Photo by Saif Alnuweiri on Flickr.
Last week Jim Richardson (Sumo/MuseumNext) and I hosted a 2-day workshop to help the Qatar Museum Authority (QMA) develop their digital engagement strategy. After two intense days of gamestorming, project design and requirement discussions I left Doha with the strong feeling we might have to look east if we want to discover what the museum of the future looks like.
QMA’s vision is to be a global leader in the world of museums, art and heritage. Currently, they operate two museums and many others are planned. Their range spans from the existing mindblowing Museum of Islamic Art till a (planned) collection-less National Museum and an interactive Sports Museum. Their chairperson Sheikha Al Mayassa talks beautifully about the reasons behind such a strong focus on culture in a recent TED talk.
Why could QMA be building the museums of the future? Without going into detail about the findings of our workshop, I noticed at least 5 key characteristics that will certainly help them forward in the 21st century:
- Ambition. It’s not only their vision to become a global leader, within the team it is practice as well. Many ideas are bold, untried, an potentially very successful in finding new ways to reach and engage people with culture and the arts.
- Energy and optimism. Most people at QMA seem to work around the clock to excel in their work and make their bold ideas possible. There’s a strong can-do mentality.
- Cooperation with others. From their involvement in the Damien Hirst exhibition in Tate this summer to the companies they partner with to make their vision reality, QMA isn’t afraid to work together to make stuff happen.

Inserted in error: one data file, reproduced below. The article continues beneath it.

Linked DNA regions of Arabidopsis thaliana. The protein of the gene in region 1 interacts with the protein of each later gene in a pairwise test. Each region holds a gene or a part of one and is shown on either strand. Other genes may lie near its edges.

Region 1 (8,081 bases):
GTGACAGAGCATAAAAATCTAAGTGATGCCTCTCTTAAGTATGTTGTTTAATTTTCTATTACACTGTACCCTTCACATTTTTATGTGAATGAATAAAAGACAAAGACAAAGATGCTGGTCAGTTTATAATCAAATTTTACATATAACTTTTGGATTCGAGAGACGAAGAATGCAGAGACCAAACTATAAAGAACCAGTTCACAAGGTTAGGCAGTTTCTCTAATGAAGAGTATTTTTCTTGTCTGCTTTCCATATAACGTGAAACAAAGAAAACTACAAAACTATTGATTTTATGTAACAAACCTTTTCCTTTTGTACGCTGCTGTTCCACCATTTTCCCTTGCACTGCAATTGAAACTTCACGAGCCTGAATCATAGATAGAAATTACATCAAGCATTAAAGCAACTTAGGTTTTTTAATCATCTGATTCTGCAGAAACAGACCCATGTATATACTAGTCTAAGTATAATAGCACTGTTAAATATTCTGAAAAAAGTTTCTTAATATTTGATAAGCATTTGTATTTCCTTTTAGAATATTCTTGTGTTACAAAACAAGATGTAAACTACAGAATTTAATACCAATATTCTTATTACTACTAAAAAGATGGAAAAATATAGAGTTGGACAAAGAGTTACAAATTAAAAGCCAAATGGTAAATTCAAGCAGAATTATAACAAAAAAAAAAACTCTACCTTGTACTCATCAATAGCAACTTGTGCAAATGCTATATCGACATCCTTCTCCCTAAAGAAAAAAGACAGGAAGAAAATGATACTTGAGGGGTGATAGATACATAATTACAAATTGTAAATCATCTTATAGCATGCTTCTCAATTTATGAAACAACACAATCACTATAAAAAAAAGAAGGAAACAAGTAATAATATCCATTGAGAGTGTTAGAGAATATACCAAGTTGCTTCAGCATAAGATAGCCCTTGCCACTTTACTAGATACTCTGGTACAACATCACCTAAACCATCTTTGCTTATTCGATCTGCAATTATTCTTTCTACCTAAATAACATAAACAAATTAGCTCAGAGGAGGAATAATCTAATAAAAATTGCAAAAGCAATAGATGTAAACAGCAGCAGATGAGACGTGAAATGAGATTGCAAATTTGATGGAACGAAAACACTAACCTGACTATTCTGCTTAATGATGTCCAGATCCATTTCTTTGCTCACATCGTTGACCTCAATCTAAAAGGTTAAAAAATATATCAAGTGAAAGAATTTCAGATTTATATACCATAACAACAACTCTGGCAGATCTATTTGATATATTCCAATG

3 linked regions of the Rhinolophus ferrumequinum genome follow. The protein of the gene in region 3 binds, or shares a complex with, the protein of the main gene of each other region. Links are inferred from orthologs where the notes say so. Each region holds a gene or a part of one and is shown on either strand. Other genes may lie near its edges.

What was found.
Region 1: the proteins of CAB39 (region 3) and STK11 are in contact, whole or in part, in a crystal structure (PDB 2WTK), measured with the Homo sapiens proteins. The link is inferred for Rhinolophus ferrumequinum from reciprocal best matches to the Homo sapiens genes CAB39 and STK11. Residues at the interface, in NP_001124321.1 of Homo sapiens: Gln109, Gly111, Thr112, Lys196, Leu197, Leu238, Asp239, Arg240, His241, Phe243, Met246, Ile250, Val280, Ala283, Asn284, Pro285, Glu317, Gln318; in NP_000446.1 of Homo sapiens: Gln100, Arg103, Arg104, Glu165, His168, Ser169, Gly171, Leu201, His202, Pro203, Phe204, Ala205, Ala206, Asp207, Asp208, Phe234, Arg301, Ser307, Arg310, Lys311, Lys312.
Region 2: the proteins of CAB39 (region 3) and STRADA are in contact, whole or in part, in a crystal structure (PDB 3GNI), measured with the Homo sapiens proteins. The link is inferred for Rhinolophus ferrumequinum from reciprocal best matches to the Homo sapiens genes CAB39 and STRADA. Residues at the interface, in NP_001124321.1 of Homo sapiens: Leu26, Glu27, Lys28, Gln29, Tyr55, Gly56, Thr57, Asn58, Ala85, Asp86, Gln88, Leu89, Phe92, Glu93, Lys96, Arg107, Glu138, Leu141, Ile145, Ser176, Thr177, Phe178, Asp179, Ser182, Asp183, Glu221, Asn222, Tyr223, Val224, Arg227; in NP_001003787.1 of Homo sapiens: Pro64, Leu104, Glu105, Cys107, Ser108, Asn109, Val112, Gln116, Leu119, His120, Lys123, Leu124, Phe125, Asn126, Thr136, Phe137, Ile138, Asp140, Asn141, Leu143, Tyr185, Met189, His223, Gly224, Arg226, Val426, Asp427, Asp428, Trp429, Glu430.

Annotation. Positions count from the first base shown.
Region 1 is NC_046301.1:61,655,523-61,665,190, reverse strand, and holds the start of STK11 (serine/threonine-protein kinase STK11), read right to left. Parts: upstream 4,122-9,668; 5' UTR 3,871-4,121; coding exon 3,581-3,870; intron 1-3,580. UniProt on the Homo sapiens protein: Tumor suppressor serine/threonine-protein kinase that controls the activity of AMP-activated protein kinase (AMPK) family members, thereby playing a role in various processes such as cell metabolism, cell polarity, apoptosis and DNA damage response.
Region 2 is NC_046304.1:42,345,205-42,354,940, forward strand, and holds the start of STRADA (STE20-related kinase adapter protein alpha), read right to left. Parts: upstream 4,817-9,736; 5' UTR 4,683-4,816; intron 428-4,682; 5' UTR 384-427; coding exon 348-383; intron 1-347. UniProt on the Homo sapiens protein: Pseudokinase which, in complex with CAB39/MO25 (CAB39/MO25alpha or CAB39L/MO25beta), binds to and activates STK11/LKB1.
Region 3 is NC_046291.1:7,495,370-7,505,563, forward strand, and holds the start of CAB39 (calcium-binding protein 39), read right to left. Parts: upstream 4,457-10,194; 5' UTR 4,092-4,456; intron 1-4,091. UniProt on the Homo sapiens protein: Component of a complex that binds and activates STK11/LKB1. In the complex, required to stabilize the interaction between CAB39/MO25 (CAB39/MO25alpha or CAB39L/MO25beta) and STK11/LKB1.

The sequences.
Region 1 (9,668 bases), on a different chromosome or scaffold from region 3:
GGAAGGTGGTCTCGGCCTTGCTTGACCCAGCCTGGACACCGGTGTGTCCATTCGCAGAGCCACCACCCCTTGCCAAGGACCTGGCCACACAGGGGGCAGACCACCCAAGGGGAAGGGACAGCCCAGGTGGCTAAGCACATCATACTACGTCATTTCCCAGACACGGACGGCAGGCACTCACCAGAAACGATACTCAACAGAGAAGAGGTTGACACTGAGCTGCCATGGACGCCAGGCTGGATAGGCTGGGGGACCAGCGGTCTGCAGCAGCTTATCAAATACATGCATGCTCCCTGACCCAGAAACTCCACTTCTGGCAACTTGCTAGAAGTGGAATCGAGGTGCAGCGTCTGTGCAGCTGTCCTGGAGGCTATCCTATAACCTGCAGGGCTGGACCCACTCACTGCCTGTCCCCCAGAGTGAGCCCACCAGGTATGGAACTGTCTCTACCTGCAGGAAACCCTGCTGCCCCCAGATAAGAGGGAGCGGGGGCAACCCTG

- More than physical collections. While the Museum of Islamic Art has a beautiful collection, and QMA is building collections for some of their other museums, it goes beyond physical objects. They host concerts, have a park, tell stories…
- More than beautiful buildings. In reaching as much people as possible, QMA doesn’t limit itself to its (beautiful) buildings, but reaches out to where people are. They for instance have a stand in the Virigin Megastore, where many Qatari youngsters hang out.
Of course there’s a sixth characteristic (money) that will certainly benefit them. However, I strongly feel this is not a key to their future success. Even in the absence of money the 5 characteristics above can create powerful cultural institutions. In fact, they might even be money-makers in the long run, which became apparent in some of the solutions to digital engagement we found in the workshop.
Qatar might be a bit out of reach of your next study trip, but if you’re lucky with your tax returns or the national lottery I recommend you visit the small country and its great museums. Another option is to come to MuseumNext where some of their digital staff will attend (the weather is similarly nice in Barcelona). The last and cheapest option to keep an eye on them and their development is, of course, online. Looking back at the workshop we did, I’m pretty sure you’ll be hearing a lot from them in the digital realm!